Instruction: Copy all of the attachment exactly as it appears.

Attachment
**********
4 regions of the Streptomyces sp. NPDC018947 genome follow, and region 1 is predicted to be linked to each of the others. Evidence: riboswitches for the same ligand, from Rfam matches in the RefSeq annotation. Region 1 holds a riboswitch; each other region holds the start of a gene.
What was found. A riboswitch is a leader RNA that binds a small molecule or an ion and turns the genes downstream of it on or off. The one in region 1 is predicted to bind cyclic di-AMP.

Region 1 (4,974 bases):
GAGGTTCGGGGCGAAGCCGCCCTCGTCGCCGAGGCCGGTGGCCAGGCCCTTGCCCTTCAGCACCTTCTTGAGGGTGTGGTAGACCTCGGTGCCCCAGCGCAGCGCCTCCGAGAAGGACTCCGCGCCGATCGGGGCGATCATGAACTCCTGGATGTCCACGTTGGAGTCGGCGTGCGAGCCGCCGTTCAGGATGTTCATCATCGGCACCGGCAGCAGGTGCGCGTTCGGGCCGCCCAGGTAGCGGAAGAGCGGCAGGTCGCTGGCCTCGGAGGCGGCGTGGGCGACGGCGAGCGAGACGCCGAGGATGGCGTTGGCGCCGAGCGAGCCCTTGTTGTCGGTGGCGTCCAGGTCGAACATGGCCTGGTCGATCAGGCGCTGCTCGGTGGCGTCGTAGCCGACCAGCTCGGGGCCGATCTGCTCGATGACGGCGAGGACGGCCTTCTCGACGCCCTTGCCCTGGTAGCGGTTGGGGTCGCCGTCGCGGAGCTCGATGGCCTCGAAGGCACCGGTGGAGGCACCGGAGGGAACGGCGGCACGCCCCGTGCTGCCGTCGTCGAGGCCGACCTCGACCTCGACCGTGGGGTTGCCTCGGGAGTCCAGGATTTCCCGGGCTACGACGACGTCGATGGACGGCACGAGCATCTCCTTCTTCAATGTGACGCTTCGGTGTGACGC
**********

4 regions of the Streptomyces sp. NPDC018947 genome follow, and region 1 is predicted to be linked to each of the others. Evidence: riboswitches for the same ligand, from Rfam matches in the RefSeq annotation. Region 1 holds a riboswitch; each other region holds the start of a gene.
What was found. A riboswitch is a leader RNA that binds a small molecule or an ion and turns the genes downstream of it on or off. The one in region 1 is predicted to bind cyclic di-AMP.

Region 1 (4,974 bases):
GAGGTTCGGGGCGAAGCCGCCCTCGTCGCCGAGGCCGGTGGCCAGGCCCTTGCCCTTCAGCACCTTCTTGAGGGTGTGGTAGACCTCGGTGCCCCAGCGCAGCGCCTCCGAGAAGGACTCCGCGCCGATCGGGGCGATCATGAACTCCTGGATGTCCACGTTGGAGTCGGCGTGCGAGCCGCCGTTCAGGATGTTCATCATCGGCACCGGCAGCAGGTGCGCGTTCGGGCCGCCCAGGTAGCGGAAGAGCGGCAGGTCGCTGGCCTCGGAGGCGGCGTGGGCGACGGCGAGCGAGACGCCGAGGATGGCGTTGGCGCCGAGCGAGCCCTTGTTGTCGGTGGCGTCCAGGTCGAACATGGCCTGGTCGATCAGGCGCTGCTCGGTGGCGTCGTAGCCGACCAGCTCGGGGCCGATCTGCTCGATGACGGCGAGGACGGCCTTCTCGACGCCCTTGCCCTGGTAGCGGTTGGGGTCGCCGTCGCGGAGCTCGATGGCCTCGAAGGCACCGGTGGAGGCACCGGAGGGAACGGCGGCACGCCCCGTGCTGCCGTCGTCGAGGCCGACCTCGACCTCGACCGTGGGGTTGCCTCGGGAGTCCAGGATTTCCCGGGCTACGACGACGTCGATGGACGGCACGAGCATCTCCTTCTTCAATGTGACGCTTCGGTGTGACGC